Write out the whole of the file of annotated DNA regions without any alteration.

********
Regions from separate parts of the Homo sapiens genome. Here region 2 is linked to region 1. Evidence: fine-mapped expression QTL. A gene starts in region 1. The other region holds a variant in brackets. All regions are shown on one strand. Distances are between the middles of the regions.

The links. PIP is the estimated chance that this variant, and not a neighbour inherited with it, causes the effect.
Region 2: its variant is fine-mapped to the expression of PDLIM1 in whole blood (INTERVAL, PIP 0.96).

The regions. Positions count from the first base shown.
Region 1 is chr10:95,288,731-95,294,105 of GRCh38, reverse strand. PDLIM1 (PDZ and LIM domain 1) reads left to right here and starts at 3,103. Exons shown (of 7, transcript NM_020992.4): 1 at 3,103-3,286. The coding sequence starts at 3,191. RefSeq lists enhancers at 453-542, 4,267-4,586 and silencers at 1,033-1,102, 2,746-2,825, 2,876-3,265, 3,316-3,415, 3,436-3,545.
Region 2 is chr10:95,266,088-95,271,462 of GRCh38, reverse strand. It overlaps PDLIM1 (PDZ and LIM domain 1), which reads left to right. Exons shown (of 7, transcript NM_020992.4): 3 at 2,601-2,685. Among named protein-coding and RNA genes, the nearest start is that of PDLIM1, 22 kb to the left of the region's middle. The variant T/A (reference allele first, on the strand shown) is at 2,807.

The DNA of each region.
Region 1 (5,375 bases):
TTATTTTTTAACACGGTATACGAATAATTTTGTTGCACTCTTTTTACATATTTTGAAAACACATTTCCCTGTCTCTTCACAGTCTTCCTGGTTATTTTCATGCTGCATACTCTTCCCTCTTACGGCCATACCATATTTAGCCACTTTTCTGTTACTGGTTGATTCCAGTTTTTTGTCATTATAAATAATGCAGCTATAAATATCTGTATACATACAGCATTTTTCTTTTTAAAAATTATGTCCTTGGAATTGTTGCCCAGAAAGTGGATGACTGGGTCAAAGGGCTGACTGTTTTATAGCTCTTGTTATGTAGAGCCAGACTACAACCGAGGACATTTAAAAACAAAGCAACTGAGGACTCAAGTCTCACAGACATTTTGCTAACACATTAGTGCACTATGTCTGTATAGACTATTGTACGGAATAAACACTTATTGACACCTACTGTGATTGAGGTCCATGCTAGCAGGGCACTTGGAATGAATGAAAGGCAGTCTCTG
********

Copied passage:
Regions from separate parts of the Homo sapiens genome. Here region 2 is linked to region 1. Evidence: fine-mapped expression QTL. A gene starts in region 1. The other region holds a variant in brackets. All regions are shown on one strand. Distances are between the middles of the regions.

The links. PIP is the estimated chance that this variant, and not a neighbour inherited with it, causes the effect.
Region 2: its variant is fine-mapped to the expression of PDLIM1 in whole blood (INTERVAL, PIP 0.96).

The regions. Positions count from the first base shown.
Region 1 is chr10:95,288,731-95,294,105 of GRCh38, reverse strand. PDLIM1 (PDZ and LIM domain 1) reads left to right here and starts at 3,103. Exons shown (of 7, transcript NM_020992.4): 1 at 3,103-3,286. The coding sequence starts at 3,191. RefSeq lists enhancers at 453-542, 4,267-4,586 and silencers at 1,033-1,102, 2,746-2,825, 2,876-3,265, 3,316-3,415, 3,436-3,545.
Region 2 is chr10:95,266,088-95,271,462 of GRCh38, reverse strand. It overlaps PDLIM1 (PDZ and LIM domain 1), which reads left to right. Exons shown (of 7, transcript NM_020992.4): 3 at 2,601-2,685. Among named protein-coding and RNA genes, the nearest start is that of PDLIM1, 22 kb to the left of the region's middle. The variant T/A (reference allele first, on the strand shown) is at 2,807.

The DNA of each region.
Region 1 (5,375 bases):
TTATTTTTTAACACGGTATACGAATAATTTTGTTGCACTCTTTTTACATATTTTGAAAACACATTTCCCTGTCTCTTCACAGTCTTCCTGGTTATTTTCATGCTGCATACTCTTCCCTCTTACGGCCATACCATATTTAGCCACTTTTCTGTTACTGGTTGATTCCAGTTTTTTGTCATTATAAATAATGCAGCTATAAATATCTGTATACATACAGCATTTTTCTTTTTAAAAATTATGTCCTTGGAATTGTTGCCCAGAAAGTGGATGACTGGGTCAAAGGGCTGACTGTTTTATAGCTCTTGTTATGTAGAGCCAGACTACAACCGAGGACATTTAAAAACAAAGCAACTGAGGACTCAAGTCTCACAGACATTTTGCTAACACATTAGTGCACTATGTCTGTATAGACTATTGTACGGAATAAACACTTATTGACACCTACTGTGATTGAGGTCCATGCTAGCAGGGCACTTGGAATGAATGAAAGGCAGTCTCTG